James B. Davis Sr., 90, founder of the Philadelphia gospel group the Dixie Hummingbirds, the iron men of the Lord's music who inspired stars as disparate as Jackie Wilson, Stevie Wonder, Aretha Franklin, Bobby Bland and the Temptations and won a Grammy in 1974 for "Loves Me Like a Rock," died of heart failure Tuesday at Hahnemann University Hospital. He lived in Fairmount. "We made pure joy music," said Ira Tucker Sr., 81, lead singer who joined the quartet in 1938 when they were touring churches throughout the Southeast.
SPORTS
November 5, 2004 | By Joe Juliano INQUIRER STAFF WRITER
Kyle Korver really didn't mind being on the basketball court for the entire fourth quarter in the 76ers' season-opening, come-from-behind win over the Boston Celtics. "Tired? It's the first game of the season. No one's tired yet," Korver said yesterday at the Philadelphia College of Osteopathic Medicine, where the Sixers reviewed the Boston game and prepared for tonight's home opener against Phoenix. Sixers coach Jim O'Brien didn't make a single substitution in the fourth quarter Wednesday night against the Celtics.
SPORTS
January 28, 2004 | By Tim Panaccio INQUIRER STAFF WRITER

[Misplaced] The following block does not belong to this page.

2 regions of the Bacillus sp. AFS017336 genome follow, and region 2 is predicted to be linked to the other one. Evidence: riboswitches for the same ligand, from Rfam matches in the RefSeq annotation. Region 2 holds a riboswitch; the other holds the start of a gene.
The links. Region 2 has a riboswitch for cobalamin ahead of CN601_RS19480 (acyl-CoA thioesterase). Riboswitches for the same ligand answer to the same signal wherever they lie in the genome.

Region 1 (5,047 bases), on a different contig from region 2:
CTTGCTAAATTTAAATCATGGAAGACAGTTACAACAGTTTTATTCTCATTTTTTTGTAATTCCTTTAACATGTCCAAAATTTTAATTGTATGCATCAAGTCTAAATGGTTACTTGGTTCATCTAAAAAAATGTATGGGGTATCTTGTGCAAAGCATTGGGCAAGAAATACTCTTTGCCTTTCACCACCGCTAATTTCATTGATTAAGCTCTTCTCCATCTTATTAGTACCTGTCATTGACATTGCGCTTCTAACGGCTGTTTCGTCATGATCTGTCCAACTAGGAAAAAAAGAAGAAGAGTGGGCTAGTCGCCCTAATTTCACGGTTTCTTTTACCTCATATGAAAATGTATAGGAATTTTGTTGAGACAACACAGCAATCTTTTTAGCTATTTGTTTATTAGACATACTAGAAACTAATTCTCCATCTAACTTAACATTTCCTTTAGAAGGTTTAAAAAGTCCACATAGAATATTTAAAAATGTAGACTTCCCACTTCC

Coach Ken Hitchcock called it a "best-case scenario. " Flyers right winger Tony Amonte could miss 10 to 14 days with a partial tear of the medial collateral ligament in his right knee. An MRI late Monday confirmed the tear. Amonte was plowed into by teammate Radovan Somik minutes into Sunday's 4-1 win at Washington. Somik was cross-checked from behind by Capitals defenseman Brendan Witt so hard that he crashed into Amonte, buckling Amonte's knee at an awkward angle. It could have much worse had Amonte not been able to free his knee quickly.
NEWS
June 29, 1998 | By Daniel Rubin, INQUIRER STAFF WRITER
How does one roast a gospel 'Bird? Tenderly. The R & B singer Bobby Womack, in black hat and brim, had the first opportunity to flame the Dixie Hummingbirds last night at their 70th anniversary gala and could do nothing but praise the iron men of the Lord's music. "I don't have the seniority to roast them," said Womack, 54. Albertina Walker, the great gospel singer, stepped to the podium next. Her toughest shot: "They were such gentlemen. " Years ago, when Walker was managing the Chicago group the Caravans, she found herself on the road with the 'Birds, so she asked their leader and founder, James Davis, how he managed to keep the guys in line when everyone else was running around.
ENTERTAINMENT
June 21, 1998 | By Daniel Rubin, INQUIRER STAFF WRITER
The rules of the gospel road were unforgiving. No outside women could ride in the Dixie Hummingbirds' car. "If there was a woman," says James Davis, "she'd better be your wife. " Come in five minutes late for rehearsal, best bring your $5. And forget whiskey, because the 'Birds sang in pulpits. Image was so important that no member could be seen playing anything on the jukebox other than the Lord's music. It was Davis, the vocal quartet's founder and steadying hand, who wound up paying the only fine for a jukebox transgression.
SPORTS
April 23, 1997 | By Bill Iezzi, INQUIRER CORRESPONDENT